Death Of A Hero

220px-DeathofCaptainMarvelRobert J. Sodaro writes;

Back in 1983, I penned an article lamenting the death of Marvel Comic character Captain Marvel, who was killed in Marvel's first graphic novel, The Death of Captain Marvel by Jim Starlin. At the time, Marvel (and Starlin) were savaged by fanboy critics who not only completely misunderstood what was being done, but railed against the way it was being done.

At that time I penned the article (for Comic Collector) I was profoundly moved by the book, and felt then (as I still do today, 30 years later) that the book had weight, and deserved a second look, which I gave it in the following article, which is presented essentially as it was originally printed (albeit with some minor editing).


It's all over now…even the shouting. Captain Marvel is dead, and there is no changing that. No 11th hour reprieve. No writer to revise him in a later issue. He's gone, and that is that. All we have now is the leftover wine, and its bittersweet taste. There are those among the fan-elite who have reduced this tome to so much Pop Psychology and trite nonsense. Yet to do so just to maintain an aura of feigned intellectualism in hopes of impressing the masses of fandom is not only unfair; it is outright criminal.

As a writer and a person, I have two illusions in life; one is grand and terrifying, and the other is dark and fascinating. Together they form the basis of my beliefs and philosophies of life and truth. Still, Jim Starlin, with his finely-crafted work cuts through all of this and exposes the core of my being with his own mysteries that are more fascinating and awesome than I could ever hope to imagine.

To Starlin, death is a reality. It is not something that only happens to the other guy, it is a part of life, it is a measure of the truth, and everybody is touched by it, one to a customer, with no exceptions. Rich, poor, old, young, coward, hero, it does not matter, we all die, and not always in the manner or fashion that we would expect or prefer.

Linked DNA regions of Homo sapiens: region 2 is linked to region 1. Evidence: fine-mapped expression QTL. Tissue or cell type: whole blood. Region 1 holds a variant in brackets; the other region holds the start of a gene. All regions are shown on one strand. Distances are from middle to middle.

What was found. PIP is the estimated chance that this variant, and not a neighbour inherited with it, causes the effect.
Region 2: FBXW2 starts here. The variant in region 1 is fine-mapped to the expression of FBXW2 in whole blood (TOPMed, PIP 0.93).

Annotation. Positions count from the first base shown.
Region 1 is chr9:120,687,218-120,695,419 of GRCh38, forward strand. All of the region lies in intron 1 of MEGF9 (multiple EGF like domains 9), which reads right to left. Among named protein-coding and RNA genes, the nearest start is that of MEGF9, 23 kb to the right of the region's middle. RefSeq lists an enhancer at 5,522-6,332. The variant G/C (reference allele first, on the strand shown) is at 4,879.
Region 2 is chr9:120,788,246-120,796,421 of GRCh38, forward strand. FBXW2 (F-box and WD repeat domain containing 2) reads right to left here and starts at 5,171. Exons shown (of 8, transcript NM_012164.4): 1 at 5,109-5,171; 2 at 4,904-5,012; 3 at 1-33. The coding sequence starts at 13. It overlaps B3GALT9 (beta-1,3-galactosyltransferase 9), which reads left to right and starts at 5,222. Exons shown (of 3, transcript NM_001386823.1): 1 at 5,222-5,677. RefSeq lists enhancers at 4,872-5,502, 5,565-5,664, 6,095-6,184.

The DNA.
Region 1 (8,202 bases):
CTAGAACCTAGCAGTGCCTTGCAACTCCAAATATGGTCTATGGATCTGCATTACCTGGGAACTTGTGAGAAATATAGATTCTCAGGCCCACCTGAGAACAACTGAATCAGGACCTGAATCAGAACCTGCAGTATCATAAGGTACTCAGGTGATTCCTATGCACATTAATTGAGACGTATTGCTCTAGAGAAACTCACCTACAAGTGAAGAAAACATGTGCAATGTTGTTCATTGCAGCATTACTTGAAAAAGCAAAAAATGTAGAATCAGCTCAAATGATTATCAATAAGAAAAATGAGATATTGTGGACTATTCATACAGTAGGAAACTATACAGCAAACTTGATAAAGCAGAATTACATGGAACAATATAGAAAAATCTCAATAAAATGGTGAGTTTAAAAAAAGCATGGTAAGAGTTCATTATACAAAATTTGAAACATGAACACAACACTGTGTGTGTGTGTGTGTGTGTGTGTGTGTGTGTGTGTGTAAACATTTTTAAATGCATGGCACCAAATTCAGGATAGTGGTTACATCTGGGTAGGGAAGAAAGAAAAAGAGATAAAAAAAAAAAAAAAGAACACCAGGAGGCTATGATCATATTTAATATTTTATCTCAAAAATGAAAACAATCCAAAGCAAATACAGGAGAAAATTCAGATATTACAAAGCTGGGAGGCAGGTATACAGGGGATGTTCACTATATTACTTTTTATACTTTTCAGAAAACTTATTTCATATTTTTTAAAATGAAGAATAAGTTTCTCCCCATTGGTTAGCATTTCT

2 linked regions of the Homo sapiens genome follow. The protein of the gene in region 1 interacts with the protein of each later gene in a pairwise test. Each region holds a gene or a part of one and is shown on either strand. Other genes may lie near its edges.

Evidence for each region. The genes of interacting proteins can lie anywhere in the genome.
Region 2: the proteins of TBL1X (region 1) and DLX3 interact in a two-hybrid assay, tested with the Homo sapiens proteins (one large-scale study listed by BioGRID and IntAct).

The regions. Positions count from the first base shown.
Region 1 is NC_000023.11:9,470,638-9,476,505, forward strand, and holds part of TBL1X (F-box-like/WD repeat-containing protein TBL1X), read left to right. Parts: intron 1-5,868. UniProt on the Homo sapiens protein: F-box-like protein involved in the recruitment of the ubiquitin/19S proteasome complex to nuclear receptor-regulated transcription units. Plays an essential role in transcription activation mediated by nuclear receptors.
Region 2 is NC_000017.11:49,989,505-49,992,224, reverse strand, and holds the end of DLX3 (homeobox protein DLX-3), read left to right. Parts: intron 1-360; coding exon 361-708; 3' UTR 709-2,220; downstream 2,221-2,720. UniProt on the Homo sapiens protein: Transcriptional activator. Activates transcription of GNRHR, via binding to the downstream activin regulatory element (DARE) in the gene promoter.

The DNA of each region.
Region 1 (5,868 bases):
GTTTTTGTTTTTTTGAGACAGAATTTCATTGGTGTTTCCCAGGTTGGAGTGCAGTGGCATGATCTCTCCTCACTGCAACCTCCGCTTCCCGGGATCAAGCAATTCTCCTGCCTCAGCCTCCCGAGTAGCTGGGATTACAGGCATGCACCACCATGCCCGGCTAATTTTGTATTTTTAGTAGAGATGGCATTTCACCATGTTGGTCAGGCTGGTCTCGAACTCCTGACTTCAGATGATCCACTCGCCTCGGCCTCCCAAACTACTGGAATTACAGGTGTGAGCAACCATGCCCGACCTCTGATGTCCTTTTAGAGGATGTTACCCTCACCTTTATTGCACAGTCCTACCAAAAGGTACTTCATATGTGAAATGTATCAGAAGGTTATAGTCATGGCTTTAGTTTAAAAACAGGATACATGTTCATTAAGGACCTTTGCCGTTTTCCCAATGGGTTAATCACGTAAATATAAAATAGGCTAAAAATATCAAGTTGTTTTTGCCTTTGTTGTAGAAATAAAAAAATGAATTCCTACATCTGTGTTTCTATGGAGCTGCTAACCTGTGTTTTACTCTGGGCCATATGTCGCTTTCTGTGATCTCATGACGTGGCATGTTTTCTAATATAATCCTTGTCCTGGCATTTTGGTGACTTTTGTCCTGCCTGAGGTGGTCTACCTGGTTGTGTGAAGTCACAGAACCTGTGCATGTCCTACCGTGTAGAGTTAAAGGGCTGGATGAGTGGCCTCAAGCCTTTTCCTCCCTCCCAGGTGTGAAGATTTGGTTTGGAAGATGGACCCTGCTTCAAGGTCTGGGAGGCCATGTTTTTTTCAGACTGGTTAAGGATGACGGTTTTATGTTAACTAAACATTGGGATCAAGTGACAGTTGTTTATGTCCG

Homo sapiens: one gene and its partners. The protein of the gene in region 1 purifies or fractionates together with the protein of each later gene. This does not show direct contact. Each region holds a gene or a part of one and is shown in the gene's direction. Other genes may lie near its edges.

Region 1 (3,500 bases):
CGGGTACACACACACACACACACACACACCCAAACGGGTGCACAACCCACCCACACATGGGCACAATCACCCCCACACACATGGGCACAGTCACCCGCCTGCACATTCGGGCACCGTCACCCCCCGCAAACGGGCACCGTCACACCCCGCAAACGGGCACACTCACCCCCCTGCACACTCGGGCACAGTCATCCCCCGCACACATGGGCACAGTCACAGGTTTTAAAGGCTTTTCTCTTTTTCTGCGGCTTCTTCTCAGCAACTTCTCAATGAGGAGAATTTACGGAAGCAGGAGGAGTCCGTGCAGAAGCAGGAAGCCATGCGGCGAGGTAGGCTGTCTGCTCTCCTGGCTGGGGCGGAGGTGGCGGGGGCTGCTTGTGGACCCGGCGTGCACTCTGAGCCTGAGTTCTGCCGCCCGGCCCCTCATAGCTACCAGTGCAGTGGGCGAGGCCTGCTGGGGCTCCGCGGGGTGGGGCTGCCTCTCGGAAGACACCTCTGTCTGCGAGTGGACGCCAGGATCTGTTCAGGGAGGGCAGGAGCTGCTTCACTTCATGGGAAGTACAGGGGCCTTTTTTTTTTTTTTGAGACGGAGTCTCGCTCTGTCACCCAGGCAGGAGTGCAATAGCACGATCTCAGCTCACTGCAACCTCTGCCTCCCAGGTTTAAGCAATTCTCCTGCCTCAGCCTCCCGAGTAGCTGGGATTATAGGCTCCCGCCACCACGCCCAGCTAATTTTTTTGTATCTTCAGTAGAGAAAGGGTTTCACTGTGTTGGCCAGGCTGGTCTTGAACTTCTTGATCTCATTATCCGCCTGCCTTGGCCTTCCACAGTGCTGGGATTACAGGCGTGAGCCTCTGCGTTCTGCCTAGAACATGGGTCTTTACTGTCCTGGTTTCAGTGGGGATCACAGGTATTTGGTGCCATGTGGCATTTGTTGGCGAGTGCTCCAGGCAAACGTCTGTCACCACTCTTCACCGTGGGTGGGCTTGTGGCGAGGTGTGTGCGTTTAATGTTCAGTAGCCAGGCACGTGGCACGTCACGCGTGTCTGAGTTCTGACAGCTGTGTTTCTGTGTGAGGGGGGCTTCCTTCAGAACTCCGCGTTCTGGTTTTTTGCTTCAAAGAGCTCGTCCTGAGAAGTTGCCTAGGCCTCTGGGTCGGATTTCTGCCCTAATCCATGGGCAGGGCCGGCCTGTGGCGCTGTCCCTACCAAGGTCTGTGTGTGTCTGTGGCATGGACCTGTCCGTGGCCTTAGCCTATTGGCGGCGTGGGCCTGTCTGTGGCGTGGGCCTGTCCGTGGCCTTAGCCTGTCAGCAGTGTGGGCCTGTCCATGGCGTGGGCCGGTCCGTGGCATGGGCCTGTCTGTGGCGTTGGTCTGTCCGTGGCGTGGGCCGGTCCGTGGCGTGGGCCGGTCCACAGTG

The Vikings of old believed that the only way for a warrior to enter Valhalla — the place of the noble dead — was to die with one's sword in one's hand. Cavalrymen of the American West wished to die, "with their boots on," that is to say in battle. The Indians of America refused to fight at night for fear that the Great Spirit Wakanta would miss their souls in the dark. Warriors the world over, throughout history have sought to die "With Honor" (as witnessed by the death of General Sam Sawyer in Captain America #274). After reading The Death of Captain Marvel, I cannot help but to feel that this attitude is so much horse manure. When I die, I would wish to go out as did Mar-Vell, surrounded by my family and friends.

Noted psychologist Elisabeth Kubler-Ross wrote extensively about the death experience, and she broke it down into five stages: denial, depression, anger, bargaining, and finally acceptance. Starlin has Mar-Vell move through each of these stages as he approaches his end. This is not Pop Psychology, but a man, who has spent his entire adult life as a warrior fighting near-impossible odds, now he has come to find out that a disease will strike him down. Even more than that, there is nothing that he can do to stop it. Mar-Vel is a man who loves life even more than honor (that which he as a warrior has been taught to love). Now he must face death as it slowly creeps up on him.

Starlin stalls this moment throughout the book by always tempting the reader with the possibility that Mar-Vel will live, in spite of what we all knew would happen. Therein, he manages to sustain the suspense of the book for the reader is always teased by the thought that no company would really kill off a major character, yet even though another company (DC) actually did kill off a major character that "would not be killed off" The Batman of Earth 2.

When he died, fandom was enraged. Many fans felt that he should have been killed in an annual or something (needless to say Marvel was criticized for doing just that…making a big deal over Mar-Vell's death…sometimes you can't win for losing). The death of Earth 2 Batman was proclaimed as both stupid and wasteful, well, it was, but not for the reason that many claimed.